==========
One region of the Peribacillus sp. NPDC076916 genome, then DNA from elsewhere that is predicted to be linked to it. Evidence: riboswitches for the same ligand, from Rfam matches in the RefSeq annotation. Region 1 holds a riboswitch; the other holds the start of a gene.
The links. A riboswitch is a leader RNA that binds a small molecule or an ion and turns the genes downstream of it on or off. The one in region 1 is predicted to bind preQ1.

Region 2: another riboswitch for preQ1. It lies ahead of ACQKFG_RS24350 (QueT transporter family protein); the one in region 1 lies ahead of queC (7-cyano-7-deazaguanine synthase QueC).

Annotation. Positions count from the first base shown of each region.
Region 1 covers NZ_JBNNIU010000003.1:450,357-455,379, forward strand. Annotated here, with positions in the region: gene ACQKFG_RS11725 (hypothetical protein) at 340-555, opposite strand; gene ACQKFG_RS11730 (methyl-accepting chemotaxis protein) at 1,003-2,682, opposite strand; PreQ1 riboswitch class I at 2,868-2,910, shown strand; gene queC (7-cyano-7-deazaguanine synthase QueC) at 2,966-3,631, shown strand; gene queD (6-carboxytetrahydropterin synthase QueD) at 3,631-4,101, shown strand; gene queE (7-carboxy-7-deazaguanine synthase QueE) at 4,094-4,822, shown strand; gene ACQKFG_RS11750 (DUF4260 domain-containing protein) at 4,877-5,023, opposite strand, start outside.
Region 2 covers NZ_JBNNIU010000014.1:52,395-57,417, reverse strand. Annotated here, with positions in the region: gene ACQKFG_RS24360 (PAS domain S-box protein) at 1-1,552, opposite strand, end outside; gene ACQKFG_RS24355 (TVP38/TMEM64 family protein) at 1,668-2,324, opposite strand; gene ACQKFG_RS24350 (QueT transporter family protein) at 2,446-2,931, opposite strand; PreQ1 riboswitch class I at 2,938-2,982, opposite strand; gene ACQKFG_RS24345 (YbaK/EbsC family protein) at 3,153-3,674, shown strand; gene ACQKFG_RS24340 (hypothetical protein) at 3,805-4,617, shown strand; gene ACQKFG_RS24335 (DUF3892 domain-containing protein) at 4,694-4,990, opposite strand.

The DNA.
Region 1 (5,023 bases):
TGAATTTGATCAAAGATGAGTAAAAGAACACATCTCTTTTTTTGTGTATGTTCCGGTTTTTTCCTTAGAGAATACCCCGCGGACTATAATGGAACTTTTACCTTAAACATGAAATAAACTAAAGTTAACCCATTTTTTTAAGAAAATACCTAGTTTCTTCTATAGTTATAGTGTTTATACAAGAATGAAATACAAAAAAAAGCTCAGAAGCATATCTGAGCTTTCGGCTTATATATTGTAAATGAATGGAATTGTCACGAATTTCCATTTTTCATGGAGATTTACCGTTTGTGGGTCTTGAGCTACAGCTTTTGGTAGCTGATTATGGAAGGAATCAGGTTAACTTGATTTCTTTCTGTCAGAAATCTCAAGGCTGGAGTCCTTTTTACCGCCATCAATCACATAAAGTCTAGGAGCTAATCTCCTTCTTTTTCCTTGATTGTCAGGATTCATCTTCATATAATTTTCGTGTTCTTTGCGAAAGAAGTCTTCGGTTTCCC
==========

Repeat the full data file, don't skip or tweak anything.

One region of the Peribacillus sp. NPDC076916 genome, then DNA from elsewhere that is predicted to be linked to it. Evidence: riboswitches for the same ligand, from Rfam matches in the RefSeq annotation. Region 1 holds a riboswitch; the other holds the start of a gene.
The links. A riboswitch is a leader RNA that binds a small molecule or an ion and turns the genes downstream of it on or off. The one in region 1 is predicted to bind preQ1.

Region 2: another riboswitch for preQ1. It lies ahead of ACQKFG_RS24350 (QueT transporter family protein); the one in region 1 lies ahead of queC (7-cyano-7-deazaguanine synthase QueC).

Annotation. Positions count from the first base shown of each region.
Region 1 covers NZ_JBNNIU010000003.1:450,357-455,379, forward strand. Annotated here, with positions in the region: gene ACQKFG_RS11725 (hypothetical protein) at 340-555, opposite strand; gene ACQKFG_RS11730 (methyl-accepting chemotaxis protein) at 1,003-2,682, opposite strand; PreQ1 riboswitch class I at 2,868-2,910, shown strand; gene queC (7-cyano-7-deazaguanine synthase QueC) at 2,966-3,631, shown strand; gene queD (6-carboxytetrahydropterin synthase QueD) at 3,631-4,101, shown strand; gene queE (7-carboxy-7-deazaguanine synthase QueE) at 4,094-4,822, shown strand; gene ACQKFG_RS11750 (DUF4260 domain-containing protein) at 4,877-5,023, opposite strand, start outside.
Region 2 covers NZ_JBNNIU010000014.1:52,395-57,417, reverse strand. Annotated here, with positions in the region: gene ACQKFG_RS24360 (PAS domain S-box protein) at 1-1,552, opposite strand, end outside; gene ACQKFG_RS24355 (TVP38/TMEM64 family protein) at 1,668-2,324, opposite strand; gene ACQKFG_RS24350 (QueT transporter family protein) at 2,446-2,931, opposite strand; PreQ1 riboswitch class I at 2,938-2,982, opposite strand; gene ACQKFG_RS24345 (YbaK/EbsC family protein) at 3,153-3,674, shown strand; gene ACQKFG_RS24340 (hypothetical protein) at 3,805-4,617, shown strand; gene ACQKFG_RS24335 (DUF3892 domain-containing protein) at 4,694-4,990, opposite strand.

The DNA.
Region 1 (5,023 bases):
TGAATTTGATCAAAGATGAGTAAAAGAACACATCTCTTTTTTTGTGTATGTTCCGGTTTTTTCCTTAGAGAATACCCCGCGGACTATAATGGAACTTTTACCTTAAACATGAAATAAACTAAAGTTAACCCATTTTTTTAAGAAAATACCTAGTTTCTTCTATAGTTATAGTGTTTATACAAGAATGAAATACAAAAAAAAGCTCAGAAGCATATCTGAGCTTTCGGCTTATATATTGTAAATGAATGGAATTGTCACGAATTTCCATTTTTCATGGAGATTTACCGTTTGTGGGTCTTGAGCTACAGCTTTTGGTAGCTGATTATGGAAGGAATCAGGTTAACTTGATTTCTTTCTGTCAGAAATCTCAAGGCTGGAGTCCTTTTTACCGCCATCAATCACATAAAGTCTAGGAGCTAATCTCCTTCTTTTTCCTTGATTGTCAGGATTCATCTTCATATAATTTTCGTGTTCTTTGCGAAAGAAGTCTTCGGTTTCCC